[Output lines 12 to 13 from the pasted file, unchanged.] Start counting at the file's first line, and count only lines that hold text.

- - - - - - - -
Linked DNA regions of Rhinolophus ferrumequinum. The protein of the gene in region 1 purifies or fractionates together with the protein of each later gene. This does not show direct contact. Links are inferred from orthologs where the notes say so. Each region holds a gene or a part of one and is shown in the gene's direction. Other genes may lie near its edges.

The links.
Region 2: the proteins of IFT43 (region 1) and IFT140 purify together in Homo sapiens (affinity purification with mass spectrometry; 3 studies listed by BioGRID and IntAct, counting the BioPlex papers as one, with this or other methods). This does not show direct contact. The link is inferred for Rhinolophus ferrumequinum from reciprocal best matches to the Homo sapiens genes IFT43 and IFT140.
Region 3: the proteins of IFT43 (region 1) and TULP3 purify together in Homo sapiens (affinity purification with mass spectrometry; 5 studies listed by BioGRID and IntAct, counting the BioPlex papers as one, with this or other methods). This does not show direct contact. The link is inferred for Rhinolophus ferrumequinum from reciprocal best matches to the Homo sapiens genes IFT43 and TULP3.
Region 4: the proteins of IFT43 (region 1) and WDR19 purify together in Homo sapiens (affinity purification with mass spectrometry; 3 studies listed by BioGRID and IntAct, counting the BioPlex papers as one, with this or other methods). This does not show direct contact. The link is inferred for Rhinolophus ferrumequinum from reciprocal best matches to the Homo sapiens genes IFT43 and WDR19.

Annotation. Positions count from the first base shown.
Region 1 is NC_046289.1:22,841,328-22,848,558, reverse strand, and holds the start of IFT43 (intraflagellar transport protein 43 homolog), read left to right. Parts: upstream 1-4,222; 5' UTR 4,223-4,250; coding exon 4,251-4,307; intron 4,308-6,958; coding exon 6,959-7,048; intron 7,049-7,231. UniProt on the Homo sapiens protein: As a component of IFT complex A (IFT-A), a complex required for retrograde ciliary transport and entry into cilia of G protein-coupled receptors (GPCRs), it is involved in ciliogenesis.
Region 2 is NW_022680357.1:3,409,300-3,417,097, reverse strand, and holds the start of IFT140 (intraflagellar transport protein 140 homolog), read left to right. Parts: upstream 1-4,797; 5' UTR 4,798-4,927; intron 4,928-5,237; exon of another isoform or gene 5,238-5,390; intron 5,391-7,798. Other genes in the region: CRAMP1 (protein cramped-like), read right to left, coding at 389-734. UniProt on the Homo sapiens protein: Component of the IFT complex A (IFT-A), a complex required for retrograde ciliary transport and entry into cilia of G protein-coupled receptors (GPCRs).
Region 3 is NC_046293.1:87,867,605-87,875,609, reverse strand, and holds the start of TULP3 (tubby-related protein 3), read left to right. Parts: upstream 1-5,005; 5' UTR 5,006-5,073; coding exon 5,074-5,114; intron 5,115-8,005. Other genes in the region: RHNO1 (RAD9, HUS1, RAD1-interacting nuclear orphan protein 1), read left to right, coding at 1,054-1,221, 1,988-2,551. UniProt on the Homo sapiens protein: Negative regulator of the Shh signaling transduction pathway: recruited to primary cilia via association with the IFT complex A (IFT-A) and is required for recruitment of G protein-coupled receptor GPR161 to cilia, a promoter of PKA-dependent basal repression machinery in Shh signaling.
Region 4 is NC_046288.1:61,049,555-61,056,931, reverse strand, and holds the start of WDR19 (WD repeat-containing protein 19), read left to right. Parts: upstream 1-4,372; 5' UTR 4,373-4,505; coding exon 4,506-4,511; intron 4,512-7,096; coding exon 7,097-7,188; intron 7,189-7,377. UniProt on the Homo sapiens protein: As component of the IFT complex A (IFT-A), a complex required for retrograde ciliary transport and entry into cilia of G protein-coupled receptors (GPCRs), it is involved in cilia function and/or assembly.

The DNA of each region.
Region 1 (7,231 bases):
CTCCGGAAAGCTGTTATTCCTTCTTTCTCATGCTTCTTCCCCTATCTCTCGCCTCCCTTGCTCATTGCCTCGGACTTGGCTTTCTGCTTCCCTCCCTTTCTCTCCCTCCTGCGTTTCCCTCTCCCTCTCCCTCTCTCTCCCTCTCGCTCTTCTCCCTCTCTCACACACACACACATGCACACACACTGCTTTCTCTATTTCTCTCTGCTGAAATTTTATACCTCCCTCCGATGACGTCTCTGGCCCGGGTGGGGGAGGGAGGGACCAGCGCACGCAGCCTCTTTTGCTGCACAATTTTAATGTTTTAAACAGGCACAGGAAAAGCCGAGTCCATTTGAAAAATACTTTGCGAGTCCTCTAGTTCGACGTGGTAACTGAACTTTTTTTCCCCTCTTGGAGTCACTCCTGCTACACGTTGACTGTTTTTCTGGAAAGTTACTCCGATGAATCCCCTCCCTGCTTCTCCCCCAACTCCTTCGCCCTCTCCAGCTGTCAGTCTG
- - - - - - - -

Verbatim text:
Region 1 (7,231 bases):
CTCCGGAAAGCTGTTATTCCTTCTTTCTCATGCTTCTTCCCCTATCTCTCGCCTCCCTTGCTCATTGCCTCGGACTTGGCTTTCTGCTTCCCTCCCTTTCTCTCCCTCCTGCGTTTCCCTCTCCCTCTCCCTCTCTCTCCCTCTCGCTCTTCTCCCTCTCTCACACACACACACATGCACACACACTGCTTTCTCTATTTCTCTCTGCTGAAATTTTATACCTCCCTCCGATGACGTCTCTGGCCCGGGTGGGGGAGGGAGGGACCAGCGCACGCAGCCTCTTTTGCTGCACAATTTTAATGTTTTAAACAGGCACAGGAAAAGCCGAGTCCATTTGAAAAATACTTTGCGAGTCCTCTAGTTCGACGTGGTAACTGAACTTTTTTTCCCCTCTTGGAGTCACTCCTGCTACACGTTGACTGTTTTTCTGGAAAGTTACTCCGATGAATCCCCTCCCTGCTTCTCCCCCAACTCCTTCGCCCTCTCCAGCTGTCAGTCTG